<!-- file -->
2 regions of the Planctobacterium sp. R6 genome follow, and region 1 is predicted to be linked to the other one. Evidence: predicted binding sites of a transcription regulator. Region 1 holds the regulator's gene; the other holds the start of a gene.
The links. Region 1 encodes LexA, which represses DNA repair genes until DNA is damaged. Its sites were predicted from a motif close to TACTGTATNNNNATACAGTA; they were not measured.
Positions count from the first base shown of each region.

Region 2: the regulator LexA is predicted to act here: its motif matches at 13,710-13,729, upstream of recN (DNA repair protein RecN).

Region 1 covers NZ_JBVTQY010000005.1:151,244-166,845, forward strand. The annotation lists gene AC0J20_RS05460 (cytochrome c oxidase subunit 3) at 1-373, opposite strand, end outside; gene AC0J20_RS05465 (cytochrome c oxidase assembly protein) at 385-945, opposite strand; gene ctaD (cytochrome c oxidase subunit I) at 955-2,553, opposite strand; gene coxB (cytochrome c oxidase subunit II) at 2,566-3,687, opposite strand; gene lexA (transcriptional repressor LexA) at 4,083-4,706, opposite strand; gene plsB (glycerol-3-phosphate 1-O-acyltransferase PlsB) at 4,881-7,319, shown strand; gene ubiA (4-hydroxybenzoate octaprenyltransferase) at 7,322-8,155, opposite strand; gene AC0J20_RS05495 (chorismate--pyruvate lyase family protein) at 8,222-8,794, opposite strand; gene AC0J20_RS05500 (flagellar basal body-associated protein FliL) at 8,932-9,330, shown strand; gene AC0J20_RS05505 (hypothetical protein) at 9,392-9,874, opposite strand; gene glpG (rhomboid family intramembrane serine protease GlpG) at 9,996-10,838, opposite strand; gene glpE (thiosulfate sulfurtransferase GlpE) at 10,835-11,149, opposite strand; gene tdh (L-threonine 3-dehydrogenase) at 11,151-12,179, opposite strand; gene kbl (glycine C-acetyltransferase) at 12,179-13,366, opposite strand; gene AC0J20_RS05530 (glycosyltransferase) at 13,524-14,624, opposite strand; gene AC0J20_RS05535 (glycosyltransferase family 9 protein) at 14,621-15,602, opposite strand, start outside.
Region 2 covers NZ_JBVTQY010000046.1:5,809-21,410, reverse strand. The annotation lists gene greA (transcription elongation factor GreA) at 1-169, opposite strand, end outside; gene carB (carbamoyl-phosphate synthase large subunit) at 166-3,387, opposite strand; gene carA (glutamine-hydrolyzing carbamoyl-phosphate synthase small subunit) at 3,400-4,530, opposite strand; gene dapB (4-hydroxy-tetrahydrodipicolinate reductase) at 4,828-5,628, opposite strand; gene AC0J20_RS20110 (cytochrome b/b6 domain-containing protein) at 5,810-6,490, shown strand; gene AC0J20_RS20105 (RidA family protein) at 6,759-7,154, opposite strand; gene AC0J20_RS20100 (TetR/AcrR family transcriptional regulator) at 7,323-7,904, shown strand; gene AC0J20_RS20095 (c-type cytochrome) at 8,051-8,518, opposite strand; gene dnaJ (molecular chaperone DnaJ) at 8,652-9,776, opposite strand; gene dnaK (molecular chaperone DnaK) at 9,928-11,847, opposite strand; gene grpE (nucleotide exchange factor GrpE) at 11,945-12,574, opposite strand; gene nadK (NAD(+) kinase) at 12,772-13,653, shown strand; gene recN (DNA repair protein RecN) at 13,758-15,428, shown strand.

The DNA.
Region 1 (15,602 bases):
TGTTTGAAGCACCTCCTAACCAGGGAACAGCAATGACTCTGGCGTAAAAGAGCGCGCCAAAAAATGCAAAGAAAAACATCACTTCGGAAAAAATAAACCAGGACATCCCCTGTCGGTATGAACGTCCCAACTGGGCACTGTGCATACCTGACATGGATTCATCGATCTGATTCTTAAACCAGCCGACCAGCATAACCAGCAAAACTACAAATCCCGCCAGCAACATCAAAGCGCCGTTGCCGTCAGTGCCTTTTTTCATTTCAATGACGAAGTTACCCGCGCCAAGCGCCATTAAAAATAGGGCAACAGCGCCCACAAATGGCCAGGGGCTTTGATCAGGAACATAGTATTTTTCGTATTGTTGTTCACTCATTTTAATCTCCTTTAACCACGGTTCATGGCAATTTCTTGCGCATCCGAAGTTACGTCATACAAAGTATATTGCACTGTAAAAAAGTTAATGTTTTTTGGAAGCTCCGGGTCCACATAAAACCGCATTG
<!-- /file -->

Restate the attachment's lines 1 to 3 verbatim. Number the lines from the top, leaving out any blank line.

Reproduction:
2 regions of the Planctobacterium sp. R6 genome follow, and region 1 is predicted to be linked to the other one. Evidence: predicted binding sites of a transcription regulator. Region 1 holds the regulator's gene; the other holds the start of a gene.
The links. Region 1 encodes LexA, which represses DNA repair genes until DNA is damaged. Its sites were predicted from a motif close to TACTGTATNNNNATACAGTA; they were not measured.
Positions count from the first base shown of each region.